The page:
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One of Us Is Sleeping

We know so very little; so little that what we think to be knowledge is hardly worth reckoning with at all; instead we ought to settle for being pleasantly surprised if, on the edge of things, against all expectations, our assumption should be disproved.

If it turns out we know just a fragment of the world.

Constant motion, collapsing buildings and meticulous work in stone. The unfamiliar as a wall we must forever scrabble to remove in order to find our humanity there and perhaps even love someone.

The first of Josefine Klougart’s award-winning novels to be translated into english, One of Us Is Sleeping (Én af os sover) is a dolorous, yet beautifully composed work of failed love, loss, and lament. The star of Klougart’s book is her gorgeous, evocative imagery and emotional acuity. With grief aplenty—mourning the fated end of a romantic relationship, as well as her ill mother—the Danish author’s sorrowful narrator is ever-conflicted, trying as she does to move beyond what’s been, despite being eternally bound to it.

The past does not come creeping in the form of images, it’s there all the time, tugging at your sleeve, trailing along behind you, occasionally wanting to be lifted up and carried.

The uncertainty, instability, doubt, regret, and longing that so often follow a failed relationship are richly and realistically conveyed. Klougart’s narrator’s emotional turmoil (punctuated, staccato) are quite nearly palpable and viscerally received. One of Us Is Sleeping, as much a series of thematically linked poetic offerings as a novel proper, is graceful and unforgettable. As Klougart’s narrator strives for clarity, understanding, and consolation, she’s left, as the rest of us undoubtedly are, to make sense of her own perceptions and boldly reassemble for herself the pieces of her shattered, shattering heart.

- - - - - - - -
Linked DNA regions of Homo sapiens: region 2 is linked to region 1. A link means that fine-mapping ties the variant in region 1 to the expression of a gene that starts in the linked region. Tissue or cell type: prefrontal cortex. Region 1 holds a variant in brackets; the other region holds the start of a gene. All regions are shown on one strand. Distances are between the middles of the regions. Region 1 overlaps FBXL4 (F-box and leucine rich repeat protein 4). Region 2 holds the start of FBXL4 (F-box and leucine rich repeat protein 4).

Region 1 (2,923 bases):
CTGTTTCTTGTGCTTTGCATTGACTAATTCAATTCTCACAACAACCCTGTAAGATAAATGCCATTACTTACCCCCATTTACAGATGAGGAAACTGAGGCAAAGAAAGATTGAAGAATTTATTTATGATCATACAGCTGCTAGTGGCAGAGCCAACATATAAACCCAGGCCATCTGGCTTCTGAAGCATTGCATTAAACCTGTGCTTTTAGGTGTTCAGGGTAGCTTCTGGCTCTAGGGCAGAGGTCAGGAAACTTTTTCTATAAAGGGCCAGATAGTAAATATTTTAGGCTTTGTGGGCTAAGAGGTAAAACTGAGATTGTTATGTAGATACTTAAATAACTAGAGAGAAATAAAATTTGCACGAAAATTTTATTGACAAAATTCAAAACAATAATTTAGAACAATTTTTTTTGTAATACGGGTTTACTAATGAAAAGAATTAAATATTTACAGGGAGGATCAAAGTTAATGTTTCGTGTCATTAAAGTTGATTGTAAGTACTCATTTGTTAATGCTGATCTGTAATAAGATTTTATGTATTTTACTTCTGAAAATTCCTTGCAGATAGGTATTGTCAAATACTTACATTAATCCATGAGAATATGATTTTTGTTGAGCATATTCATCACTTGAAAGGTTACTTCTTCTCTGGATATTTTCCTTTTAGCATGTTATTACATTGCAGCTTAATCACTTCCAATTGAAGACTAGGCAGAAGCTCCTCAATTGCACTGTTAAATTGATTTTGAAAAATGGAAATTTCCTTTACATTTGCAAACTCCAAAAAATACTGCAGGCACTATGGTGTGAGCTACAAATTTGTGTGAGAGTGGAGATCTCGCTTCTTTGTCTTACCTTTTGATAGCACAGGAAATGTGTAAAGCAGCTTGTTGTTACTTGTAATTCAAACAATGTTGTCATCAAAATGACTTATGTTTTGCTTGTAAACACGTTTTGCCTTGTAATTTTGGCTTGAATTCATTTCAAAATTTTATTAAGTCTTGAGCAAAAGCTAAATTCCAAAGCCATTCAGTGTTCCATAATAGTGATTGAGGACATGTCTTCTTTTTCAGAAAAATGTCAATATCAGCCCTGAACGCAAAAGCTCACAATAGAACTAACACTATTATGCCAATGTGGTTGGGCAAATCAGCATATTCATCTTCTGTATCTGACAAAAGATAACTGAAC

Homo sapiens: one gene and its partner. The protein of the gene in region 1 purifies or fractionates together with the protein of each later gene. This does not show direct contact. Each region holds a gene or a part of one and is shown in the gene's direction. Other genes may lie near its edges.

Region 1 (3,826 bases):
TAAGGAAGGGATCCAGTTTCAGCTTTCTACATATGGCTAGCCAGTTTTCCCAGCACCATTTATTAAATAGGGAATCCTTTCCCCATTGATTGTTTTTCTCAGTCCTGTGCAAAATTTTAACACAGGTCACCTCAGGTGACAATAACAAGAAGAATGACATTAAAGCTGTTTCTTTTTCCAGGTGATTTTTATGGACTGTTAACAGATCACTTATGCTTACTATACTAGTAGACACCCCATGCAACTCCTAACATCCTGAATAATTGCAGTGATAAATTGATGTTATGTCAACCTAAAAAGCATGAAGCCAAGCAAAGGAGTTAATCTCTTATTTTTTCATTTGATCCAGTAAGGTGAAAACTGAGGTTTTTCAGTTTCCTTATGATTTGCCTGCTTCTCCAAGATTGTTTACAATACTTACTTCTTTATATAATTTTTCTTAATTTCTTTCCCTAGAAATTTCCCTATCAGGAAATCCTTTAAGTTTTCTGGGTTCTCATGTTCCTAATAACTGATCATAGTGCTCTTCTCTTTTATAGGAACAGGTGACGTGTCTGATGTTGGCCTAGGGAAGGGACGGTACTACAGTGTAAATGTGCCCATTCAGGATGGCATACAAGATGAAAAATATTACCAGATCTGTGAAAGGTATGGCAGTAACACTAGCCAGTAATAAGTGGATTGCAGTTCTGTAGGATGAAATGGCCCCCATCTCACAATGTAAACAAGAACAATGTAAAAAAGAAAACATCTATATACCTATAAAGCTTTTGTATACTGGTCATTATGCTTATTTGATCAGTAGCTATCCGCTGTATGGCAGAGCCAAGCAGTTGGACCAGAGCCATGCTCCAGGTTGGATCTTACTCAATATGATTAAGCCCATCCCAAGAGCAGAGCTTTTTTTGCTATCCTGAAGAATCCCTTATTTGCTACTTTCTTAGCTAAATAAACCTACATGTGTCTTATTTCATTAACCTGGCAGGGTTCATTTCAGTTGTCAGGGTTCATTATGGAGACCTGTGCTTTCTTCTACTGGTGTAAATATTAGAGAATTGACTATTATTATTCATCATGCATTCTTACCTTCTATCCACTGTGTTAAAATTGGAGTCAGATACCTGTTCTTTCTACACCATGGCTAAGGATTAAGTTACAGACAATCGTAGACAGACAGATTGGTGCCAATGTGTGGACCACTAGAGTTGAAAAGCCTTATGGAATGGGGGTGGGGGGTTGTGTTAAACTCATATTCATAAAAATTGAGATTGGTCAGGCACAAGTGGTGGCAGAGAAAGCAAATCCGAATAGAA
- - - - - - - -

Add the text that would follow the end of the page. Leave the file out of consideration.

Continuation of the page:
How naïve I’ve been, I think to myself. Or rather: how lonely. How closely I scrutinized, how clearly I saw it all in my mind—all that nearly was. The person who could love, almost; this almost-love, forever postponed, something else in its place. What, exactly. Reality. Whatever that is. Yours, I suppose.



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